A press conference announcing the suit will be held starting at 9:45 A.M. May 27, 1998, at the Zenger Room at the National Press Club, 14th and F Street, N.W., Washington D.C. 20045. Several of the plaintiffs will be speaking and a copy of the complaint and other relevant materials will be available.

In the suit, plaintiffs challenge the marketing of 33 different genetically engineered whole foods which are currently being sold without labeling or adequate safety testing. These include potatoes, tomatoes, soy, corn, squash and many other fruits and vegetables to which a variety of new genes from different species have been added. These genetically engineered whole foods are also used as ingredients in processed foods, and have been reported to be present in a number of mass-consumed food products from major soy-based infant formulas to some of of the most popular corn chip brands. Because of FDA's failure to require labeling, millions of American infants, children and adults are consuming genetically engineered food products each day without their knowledge.

A central issue in the case involves the consumer's right to know about the new genetic material being engineered into their food. Labeling and testing are also vital given the health risks that scientists have associated with gene-altered foods. The most pressing health concern involves the impact of inserting novel genes into fruits, vegetables and other food products. With each gene insertion there is the possibility that a nontoxic element in the food could become toxic and create a human health hazard. This remains the most probable explanation for the dozens of deaths and hundreds of serious illnesses caused by the genetically engineered food supplement L-tryptophan several years ago.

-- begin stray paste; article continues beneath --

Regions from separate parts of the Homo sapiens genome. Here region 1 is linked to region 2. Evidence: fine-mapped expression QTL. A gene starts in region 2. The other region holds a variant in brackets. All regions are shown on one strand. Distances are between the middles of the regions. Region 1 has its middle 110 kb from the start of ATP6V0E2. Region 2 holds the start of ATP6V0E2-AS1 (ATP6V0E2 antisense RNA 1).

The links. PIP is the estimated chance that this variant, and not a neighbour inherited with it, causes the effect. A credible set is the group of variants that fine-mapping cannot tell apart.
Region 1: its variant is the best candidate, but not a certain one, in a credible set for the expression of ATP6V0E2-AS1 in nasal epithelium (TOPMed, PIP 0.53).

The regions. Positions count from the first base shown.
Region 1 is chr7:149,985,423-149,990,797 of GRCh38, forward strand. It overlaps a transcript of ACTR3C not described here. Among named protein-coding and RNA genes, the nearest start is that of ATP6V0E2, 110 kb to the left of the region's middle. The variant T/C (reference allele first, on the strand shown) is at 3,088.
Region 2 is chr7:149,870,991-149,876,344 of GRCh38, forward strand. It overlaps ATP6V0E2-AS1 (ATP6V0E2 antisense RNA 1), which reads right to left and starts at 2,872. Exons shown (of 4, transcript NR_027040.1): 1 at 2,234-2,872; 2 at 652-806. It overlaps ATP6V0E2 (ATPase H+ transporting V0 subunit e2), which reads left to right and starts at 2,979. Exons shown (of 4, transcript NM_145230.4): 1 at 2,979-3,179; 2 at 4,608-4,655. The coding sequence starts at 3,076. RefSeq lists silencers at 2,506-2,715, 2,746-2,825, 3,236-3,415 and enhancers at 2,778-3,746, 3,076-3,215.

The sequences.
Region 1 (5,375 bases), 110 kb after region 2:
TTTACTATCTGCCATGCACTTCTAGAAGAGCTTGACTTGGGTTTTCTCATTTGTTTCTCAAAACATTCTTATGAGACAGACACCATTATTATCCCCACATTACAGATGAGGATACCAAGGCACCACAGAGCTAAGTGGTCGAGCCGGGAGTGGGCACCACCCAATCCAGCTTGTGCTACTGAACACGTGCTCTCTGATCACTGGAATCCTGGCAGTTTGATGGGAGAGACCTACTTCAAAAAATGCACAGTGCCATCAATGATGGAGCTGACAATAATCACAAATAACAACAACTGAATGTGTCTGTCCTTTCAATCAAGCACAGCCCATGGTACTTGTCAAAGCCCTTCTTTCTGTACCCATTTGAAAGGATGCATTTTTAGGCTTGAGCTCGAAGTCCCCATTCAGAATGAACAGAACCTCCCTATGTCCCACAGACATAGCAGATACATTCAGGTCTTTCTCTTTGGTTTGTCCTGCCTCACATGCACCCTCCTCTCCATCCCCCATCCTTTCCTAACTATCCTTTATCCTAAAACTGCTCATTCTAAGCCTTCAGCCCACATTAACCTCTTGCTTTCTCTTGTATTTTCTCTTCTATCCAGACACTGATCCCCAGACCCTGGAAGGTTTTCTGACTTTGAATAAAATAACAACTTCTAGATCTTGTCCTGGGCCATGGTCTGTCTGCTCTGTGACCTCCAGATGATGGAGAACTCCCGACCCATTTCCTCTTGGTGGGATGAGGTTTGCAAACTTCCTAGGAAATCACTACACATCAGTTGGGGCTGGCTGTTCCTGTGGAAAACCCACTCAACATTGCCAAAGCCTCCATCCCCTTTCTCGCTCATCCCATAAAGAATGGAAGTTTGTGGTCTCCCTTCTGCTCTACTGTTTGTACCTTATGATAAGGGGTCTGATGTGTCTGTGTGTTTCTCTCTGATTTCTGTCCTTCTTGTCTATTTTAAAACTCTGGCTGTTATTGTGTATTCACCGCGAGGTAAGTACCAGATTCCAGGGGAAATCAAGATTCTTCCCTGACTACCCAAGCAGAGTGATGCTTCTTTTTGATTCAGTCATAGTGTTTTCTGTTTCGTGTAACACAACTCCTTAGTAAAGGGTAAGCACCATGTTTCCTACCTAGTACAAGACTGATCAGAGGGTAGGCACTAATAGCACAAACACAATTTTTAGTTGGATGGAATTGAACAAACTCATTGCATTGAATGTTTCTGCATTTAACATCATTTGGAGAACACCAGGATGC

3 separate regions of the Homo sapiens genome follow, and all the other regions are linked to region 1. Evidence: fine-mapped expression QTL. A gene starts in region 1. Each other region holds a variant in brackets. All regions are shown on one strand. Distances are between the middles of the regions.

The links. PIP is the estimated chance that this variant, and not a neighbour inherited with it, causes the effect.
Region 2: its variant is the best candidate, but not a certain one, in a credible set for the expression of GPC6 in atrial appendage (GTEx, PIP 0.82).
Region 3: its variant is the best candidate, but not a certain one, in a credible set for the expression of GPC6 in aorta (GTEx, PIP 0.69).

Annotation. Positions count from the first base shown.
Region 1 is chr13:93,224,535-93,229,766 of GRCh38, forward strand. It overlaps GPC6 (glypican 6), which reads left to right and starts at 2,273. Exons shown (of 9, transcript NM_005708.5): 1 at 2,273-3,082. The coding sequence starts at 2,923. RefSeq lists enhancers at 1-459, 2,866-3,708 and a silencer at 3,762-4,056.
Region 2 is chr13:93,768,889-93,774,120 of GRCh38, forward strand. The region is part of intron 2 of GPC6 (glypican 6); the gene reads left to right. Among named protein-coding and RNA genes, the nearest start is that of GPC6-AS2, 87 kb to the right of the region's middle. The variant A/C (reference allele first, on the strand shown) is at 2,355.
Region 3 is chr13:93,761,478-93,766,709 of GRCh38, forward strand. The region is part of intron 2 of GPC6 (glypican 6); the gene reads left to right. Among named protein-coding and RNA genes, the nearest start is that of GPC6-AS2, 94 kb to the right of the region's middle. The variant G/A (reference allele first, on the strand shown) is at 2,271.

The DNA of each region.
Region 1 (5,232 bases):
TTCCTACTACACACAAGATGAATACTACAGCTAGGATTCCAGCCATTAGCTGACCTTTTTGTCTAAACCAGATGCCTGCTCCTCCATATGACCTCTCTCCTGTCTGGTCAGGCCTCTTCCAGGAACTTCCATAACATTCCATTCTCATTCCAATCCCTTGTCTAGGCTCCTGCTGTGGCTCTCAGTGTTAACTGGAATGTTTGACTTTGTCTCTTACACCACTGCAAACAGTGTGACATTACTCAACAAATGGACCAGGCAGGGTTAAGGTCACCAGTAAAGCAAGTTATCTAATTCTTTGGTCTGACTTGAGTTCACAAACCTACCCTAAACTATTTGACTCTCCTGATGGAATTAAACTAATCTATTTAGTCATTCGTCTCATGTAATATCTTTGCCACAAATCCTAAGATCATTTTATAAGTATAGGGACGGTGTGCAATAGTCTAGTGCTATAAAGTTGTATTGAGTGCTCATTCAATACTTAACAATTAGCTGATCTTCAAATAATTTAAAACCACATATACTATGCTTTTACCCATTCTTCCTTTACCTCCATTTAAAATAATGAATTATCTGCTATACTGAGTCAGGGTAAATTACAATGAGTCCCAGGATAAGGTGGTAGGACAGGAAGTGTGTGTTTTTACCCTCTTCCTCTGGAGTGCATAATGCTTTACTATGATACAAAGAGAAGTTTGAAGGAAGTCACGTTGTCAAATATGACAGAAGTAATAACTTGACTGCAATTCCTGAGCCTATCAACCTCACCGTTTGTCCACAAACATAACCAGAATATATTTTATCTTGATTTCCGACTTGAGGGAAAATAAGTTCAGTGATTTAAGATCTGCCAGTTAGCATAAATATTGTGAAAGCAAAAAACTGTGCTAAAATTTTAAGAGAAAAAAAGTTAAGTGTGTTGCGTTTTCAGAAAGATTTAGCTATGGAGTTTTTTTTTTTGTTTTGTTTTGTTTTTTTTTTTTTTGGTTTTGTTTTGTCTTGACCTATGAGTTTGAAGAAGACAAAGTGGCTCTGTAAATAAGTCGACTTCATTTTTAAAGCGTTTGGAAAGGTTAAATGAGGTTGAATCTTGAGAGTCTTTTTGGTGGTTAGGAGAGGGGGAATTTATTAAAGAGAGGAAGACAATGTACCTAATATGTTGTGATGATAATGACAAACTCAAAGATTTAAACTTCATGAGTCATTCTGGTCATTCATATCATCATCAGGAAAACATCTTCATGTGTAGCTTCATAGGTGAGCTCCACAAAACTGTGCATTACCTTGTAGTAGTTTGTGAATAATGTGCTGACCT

Food allergies are another major health concern with genetically engineered foods. Those with food allergies will have no way of knowing what foods to avoid. The problem of food allergies was outlined in a recent study reported in The New England Journal of Medicine. In the study a gene from a Brazil nut was introduced into a soybean. The genetically engineered soybean was then tested on people who were allergic to the nuts, and they had an allergic reaction to the engineered soybeans but not the natural variety. Health professionals are also concerned that the mass consumption of genetically engineered foods could make treating infections more difficult in that some genetically modified foods contain antibiotic resistant genes.